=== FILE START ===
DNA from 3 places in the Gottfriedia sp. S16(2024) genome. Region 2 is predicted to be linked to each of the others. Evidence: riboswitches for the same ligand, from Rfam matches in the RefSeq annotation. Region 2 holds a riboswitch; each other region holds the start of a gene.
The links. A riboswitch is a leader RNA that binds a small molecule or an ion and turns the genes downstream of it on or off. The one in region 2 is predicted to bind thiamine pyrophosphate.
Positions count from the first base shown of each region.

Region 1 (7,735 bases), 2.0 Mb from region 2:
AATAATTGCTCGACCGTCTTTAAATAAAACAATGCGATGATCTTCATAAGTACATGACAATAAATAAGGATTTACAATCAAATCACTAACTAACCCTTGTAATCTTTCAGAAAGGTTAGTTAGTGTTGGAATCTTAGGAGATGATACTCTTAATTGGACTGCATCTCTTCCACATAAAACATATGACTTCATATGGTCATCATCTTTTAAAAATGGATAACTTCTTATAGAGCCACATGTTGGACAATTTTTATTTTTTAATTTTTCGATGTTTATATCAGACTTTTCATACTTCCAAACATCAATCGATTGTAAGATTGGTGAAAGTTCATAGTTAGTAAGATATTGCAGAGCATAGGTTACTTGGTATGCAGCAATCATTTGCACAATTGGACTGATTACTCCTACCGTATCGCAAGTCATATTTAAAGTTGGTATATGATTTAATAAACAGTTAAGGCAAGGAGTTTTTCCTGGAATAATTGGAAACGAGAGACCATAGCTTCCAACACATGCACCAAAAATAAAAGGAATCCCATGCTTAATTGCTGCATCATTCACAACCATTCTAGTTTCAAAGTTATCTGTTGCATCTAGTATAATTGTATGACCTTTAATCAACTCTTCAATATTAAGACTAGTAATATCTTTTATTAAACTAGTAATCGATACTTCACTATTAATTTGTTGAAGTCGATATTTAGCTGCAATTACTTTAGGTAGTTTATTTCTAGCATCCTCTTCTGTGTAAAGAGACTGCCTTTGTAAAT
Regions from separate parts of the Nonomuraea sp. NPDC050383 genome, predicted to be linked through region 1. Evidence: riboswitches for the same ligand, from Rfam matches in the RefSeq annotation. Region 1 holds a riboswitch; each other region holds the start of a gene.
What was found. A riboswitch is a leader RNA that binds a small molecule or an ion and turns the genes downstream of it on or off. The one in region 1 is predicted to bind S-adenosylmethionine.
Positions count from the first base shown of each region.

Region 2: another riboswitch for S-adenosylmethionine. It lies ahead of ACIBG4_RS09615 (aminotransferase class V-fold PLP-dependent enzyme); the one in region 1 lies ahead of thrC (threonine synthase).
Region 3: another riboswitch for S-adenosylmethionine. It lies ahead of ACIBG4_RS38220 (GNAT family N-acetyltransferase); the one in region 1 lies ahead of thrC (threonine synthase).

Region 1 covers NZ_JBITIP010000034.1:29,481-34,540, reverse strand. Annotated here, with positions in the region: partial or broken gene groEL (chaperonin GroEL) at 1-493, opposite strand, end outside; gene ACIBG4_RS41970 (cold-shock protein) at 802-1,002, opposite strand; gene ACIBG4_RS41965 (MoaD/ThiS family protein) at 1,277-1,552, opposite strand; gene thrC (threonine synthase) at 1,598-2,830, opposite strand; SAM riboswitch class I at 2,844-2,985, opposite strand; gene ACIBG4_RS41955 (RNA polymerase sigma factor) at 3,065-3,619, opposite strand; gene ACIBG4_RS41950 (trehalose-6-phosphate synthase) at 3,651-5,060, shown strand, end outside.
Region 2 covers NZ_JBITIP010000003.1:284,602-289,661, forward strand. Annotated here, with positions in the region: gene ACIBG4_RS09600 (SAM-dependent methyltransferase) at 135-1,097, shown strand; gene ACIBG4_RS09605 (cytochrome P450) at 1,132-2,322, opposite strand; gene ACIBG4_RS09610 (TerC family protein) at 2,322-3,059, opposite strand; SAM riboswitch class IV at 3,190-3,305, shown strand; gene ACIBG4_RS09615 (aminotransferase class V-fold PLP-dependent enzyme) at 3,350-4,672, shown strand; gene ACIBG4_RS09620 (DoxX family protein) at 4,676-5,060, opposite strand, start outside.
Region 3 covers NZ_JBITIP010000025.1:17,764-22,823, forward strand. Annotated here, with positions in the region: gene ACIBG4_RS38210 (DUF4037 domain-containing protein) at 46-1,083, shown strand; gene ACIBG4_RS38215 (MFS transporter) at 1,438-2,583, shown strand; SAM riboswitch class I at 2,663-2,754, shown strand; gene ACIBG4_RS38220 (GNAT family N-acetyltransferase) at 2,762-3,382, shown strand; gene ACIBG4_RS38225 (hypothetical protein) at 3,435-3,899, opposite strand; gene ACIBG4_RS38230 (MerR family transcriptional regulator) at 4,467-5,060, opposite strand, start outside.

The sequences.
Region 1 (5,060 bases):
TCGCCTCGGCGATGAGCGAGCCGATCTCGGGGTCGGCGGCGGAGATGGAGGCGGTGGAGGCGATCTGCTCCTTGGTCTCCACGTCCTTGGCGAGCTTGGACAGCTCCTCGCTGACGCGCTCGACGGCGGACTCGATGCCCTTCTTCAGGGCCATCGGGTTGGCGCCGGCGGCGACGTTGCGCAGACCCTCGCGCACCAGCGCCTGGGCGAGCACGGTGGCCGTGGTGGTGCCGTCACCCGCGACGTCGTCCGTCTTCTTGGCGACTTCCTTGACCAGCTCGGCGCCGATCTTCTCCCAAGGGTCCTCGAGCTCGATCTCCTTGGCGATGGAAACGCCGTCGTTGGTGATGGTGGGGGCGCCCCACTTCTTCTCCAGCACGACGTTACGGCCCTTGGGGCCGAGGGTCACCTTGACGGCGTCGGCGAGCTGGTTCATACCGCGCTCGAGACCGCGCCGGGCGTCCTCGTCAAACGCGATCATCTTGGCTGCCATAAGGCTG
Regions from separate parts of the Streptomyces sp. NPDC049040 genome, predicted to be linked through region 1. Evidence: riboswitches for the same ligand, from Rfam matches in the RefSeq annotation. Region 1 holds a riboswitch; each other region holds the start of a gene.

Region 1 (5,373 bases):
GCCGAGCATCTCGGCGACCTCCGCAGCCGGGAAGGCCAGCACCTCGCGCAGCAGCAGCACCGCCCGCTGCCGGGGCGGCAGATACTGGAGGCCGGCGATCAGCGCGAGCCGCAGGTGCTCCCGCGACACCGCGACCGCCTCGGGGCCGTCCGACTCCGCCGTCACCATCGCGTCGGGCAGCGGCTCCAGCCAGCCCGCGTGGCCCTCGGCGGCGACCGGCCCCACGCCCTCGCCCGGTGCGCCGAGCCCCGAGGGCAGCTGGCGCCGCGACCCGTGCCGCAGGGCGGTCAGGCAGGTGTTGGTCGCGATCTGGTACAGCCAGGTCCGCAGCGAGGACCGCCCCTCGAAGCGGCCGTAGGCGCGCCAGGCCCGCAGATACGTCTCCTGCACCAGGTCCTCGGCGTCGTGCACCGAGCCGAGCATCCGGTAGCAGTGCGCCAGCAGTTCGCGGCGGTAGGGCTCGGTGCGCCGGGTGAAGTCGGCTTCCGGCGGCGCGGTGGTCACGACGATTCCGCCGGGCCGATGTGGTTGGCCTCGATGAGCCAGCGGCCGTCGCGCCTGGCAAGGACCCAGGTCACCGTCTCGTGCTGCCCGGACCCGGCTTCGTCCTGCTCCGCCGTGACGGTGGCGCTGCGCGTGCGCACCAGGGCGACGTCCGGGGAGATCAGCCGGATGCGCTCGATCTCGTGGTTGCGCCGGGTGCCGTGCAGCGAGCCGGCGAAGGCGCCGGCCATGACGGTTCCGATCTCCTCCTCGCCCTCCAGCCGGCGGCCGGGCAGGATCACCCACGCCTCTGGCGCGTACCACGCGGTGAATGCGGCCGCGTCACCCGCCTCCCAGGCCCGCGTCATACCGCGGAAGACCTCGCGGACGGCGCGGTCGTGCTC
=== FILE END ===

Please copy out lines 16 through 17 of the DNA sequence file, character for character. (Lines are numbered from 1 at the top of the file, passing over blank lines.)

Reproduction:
TCGCCTCGGCGATGAGCGAGCCGATCTCGGGGTCGGCGGCGGAGATGGAGGCGGTGGAGGCGATCTGCTCCTTGGTCTCCACGTCCTTGGCGAGCTTGGACAGCTCCTCGCTGACGCGCTCGACGGCGGACTCGATGCCCTTCTTCAGGGCCATCGGGTTGGCGCCGGCGGCGACGTTGCGCAGACCCTCGCGCACCAGCGCCTGGGCGAGCACGGTGGCCGTGGTGGTGCCGTCACCCGCGACGTCGTCCGTCTTCTTGGCGACTTCCTTGACCAGCTCGGCGCCGATCTTCTCCCAAGGGTCCTCGAGCTCGATCTCCTTGGCGATGGAAACGCCGTCGTTGGTGATGGTGGGGGCGCCCCACTTCTTCTCCAGCACGACGTTACGGCCCTTGGGGCCGAGGGTCACCTTGACGGCGTCGGCGAGCTGGTTCATACCGCGCTCGAGACCGCGCCGGGCGTCCTCGTCAAACGCGATCATCTTGGCTGCCATAAGGCTG
Regions from separate parts of the Streptomyces sp. NPDC049040 genome, predicted to be linked through region 1. Evidence: riboswitches for the same ligand, from Rfam matches in the RefSeq annotation. Region 1 holds a riboswitch; each other region holds the start of a gene.